Crystallized sugar – Sugar should be soft to be good for baking, however, it can get hard and crystallized if it's been around for too long. If this is the case invest in some new sugar. Brown sugar can be softened when warmed, however, if this is not the case it has lost its usefulness. 

Expired flour – Unbleached white flour lasts around six to twelve months, while whole wheat flour lasts for only four to six months before going stale. Check its dates.

Stale baking additions – 'Check walnuts, pecans, raisins, and cranberries for expired or improperly stored nuts that have turned sour and soft or lost their flavor,' says Yama Jason, founder of House Customize. 'You can taste a small piece first, if it becomes tasteless or has poor texture, do not hesitate to throw it away.'

Clumpy cocoa powder – Dry cocoa powder will get hard and clumpy over time. Sift it to test for lumps, and replace it if necessary

3. Single-use items

Baking supplies

(Image credit: Getty Images)

Single-use items that are cluttering your kitchen drawers can accumulate and should be evaluated before the holidays. While these tools can be fun, if you find that you rarely use them, it might be time to clear some space by letting them go.

Instead, invest in multi-purpose tools that can replace several single-use ones to save you space and stay organized. For example, a high-quality stand mixer can be used for mixing, kneading dough, and even shredding meat. 

Reducing the number of items cluttering your kitchen can make the whole cooking experience simpler, making it easier to locate what you need.

4. Broken or deformed baskeware

Baking supplies

(Image credit: Alamy)

Evaluate tools and utensils for signs it's time to replace your pans and other baking equipment, removing any items that are broken or worn out it can affect the quality of your cooking.

'Check whether the baking utensils are warped or the bottom part of the pan starts to peel off, they will lead to uneven baking with or warring results affecting the flavor and appearance of the food,' says Yama Jason. 'It is recommended to replace them with new quality pans for better baking results.'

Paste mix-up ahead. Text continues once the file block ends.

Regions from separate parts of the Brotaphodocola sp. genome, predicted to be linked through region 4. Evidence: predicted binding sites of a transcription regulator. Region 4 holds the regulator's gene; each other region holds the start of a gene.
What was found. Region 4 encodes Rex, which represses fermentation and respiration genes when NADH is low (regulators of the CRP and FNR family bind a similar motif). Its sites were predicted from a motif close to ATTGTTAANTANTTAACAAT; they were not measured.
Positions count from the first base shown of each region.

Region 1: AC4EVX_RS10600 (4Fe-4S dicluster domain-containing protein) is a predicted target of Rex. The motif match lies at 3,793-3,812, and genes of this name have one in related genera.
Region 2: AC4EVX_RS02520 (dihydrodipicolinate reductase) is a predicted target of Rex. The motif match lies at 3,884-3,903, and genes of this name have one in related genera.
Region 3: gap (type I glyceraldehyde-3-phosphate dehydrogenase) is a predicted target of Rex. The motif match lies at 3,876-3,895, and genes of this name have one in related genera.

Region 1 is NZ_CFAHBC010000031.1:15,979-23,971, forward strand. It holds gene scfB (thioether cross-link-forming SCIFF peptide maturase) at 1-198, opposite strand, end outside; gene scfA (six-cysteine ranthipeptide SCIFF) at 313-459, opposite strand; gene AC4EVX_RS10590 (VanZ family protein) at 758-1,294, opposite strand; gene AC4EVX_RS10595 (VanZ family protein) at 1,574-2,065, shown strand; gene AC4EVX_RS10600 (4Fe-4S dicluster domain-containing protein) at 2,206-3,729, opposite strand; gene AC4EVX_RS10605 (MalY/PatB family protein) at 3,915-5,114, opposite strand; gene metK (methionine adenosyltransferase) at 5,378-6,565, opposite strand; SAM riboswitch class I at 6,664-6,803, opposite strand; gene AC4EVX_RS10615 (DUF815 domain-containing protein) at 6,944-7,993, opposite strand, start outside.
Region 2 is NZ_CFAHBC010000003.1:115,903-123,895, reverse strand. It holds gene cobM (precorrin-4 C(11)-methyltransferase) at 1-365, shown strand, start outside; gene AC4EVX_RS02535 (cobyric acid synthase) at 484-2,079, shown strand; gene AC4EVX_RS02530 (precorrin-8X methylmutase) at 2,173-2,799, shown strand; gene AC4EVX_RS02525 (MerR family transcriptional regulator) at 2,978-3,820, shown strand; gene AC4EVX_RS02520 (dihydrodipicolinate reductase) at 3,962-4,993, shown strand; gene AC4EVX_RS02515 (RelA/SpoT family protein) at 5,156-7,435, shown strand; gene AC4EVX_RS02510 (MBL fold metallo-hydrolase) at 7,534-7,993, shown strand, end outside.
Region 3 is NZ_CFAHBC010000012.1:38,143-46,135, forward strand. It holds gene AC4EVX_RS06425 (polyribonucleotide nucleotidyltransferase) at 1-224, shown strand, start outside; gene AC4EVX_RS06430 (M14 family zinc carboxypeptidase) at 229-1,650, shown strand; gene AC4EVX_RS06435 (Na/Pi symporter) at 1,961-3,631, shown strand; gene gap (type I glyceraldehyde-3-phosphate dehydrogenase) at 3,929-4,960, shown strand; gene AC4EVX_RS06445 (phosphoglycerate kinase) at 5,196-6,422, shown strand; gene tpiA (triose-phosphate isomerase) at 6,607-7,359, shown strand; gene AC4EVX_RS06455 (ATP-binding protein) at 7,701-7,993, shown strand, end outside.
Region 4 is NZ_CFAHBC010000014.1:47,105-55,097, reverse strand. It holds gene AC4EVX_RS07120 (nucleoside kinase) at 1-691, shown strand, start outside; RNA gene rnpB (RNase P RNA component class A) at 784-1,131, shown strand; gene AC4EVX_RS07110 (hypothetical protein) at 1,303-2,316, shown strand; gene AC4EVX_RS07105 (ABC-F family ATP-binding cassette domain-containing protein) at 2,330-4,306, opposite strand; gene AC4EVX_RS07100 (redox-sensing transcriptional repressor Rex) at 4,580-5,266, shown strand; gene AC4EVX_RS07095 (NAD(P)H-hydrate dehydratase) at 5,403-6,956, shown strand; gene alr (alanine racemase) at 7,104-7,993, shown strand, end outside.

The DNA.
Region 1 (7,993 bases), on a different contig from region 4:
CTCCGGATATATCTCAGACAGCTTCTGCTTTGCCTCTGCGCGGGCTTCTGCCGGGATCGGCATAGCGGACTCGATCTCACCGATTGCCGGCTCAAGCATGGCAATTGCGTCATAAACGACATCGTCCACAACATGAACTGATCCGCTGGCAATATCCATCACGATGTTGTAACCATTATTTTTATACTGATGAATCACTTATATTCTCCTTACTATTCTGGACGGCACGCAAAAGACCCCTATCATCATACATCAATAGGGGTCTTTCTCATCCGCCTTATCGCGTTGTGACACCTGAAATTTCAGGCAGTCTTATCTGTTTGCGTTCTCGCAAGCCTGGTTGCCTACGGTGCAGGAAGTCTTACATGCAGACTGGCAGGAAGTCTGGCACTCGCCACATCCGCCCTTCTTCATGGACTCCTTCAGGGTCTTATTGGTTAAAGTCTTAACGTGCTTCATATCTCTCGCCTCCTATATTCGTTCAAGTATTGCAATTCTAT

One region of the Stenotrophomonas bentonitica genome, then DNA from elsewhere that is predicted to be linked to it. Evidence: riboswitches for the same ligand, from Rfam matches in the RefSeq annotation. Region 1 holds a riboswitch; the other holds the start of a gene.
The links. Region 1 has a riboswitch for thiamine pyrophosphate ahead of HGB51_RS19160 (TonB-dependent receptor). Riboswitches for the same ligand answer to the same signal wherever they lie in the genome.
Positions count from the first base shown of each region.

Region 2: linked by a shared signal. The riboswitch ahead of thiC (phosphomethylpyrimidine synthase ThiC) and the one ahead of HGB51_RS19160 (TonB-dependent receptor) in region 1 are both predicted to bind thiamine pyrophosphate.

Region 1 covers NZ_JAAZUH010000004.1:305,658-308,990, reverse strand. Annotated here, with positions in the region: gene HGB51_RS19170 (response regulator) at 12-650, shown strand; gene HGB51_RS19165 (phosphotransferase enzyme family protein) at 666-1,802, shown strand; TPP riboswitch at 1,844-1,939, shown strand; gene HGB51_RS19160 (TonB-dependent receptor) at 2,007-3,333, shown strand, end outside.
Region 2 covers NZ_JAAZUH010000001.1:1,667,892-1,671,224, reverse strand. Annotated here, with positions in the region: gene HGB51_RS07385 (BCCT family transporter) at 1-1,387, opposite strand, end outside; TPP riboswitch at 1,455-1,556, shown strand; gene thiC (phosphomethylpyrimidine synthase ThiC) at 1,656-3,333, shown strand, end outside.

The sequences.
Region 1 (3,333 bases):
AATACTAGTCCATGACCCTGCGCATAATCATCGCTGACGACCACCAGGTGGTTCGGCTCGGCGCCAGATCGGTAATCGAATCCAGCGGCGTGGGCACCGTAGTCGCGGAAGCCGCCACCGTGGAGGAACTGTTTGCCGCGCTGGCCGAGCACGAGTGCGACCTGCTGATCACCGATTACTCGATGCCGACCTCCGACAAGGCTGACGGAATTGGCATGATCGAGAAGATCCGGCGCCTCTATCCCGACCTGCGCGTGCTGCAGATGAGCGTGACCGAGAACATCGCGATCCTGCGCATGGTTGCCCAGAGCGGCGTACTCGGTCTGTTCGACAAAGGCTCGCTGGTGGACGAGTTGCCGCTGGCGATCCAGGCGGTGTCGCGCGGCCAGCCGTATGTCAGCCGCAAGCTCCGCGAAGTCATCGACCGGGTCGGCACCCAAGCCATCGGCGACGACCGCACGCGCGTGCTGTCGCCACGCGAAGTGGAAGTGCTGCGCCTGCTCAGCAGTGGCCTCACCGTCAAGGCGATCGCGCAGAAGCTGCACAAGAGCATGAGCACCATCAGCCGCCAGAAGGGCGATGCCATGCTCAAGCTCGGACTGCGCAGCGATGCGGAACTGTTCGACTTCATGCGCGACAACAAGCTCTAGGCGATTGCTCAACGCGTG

Additionally, discard any misshapen cookie cutters that can lead to non-descript cookie shapes.


What to do with baking supplies you want to declutter?

If you are wondering what to do with the items you are decluttering, you can consider donating unopened or unused baking supplies that you don't foresee using during the holidays. 

Food banks or local charities often welcome donations of non-perishable baking ingredients, providing support to those in need during the holidays.

You can also donate any good-quality baking supplies you no longer use. 

How to organize baking supplies before the holidays?

To organize baking supplies before the holidays, Gowdhaman Kandasamy, director of Kitchen Altitude recommends, 'Ingredients like flour and sugar should be in easily accessible, airtight containers, while less frequently used items can be stored higher up. 

'Implementing a 'first in, first out' system ensures older supplies are used before they expire. 

'Labeling is also key for efficient organization. Clear labels on containers save time and reduce frustration during the busy baking season. Consider space-saving solutions like over-the-door organizers or under-shelf baskets to maximize cabinet space.' 

Shop our favorite food organizers

Consolidate multiples to create a more organized space. If you have multiple bags of the same ingredient that are partially used, consolidate them in clear, vacuum-sealed containers.

Combining similar items into one container frees up space and makes it easier to track quantities so you can see when you need to replenish ingredients. 

Lola Houlton
News writer

Lola Houlton is a news writer for Homes & Gardens. She has been writing content for Future PLC for the past five years, in particular Homes & Gardens, Real Homes and GardeningEtc. She writes on a broad range of subjects, including recipe articles, reviewing products, writing ‘how to’ and ‘when to’ articles. Lola now writes about everything from organization through to house plants. Lola is a graduate student, who completed her degree in Psychology at the University of Sussex. She has also spent some time working at the BBC.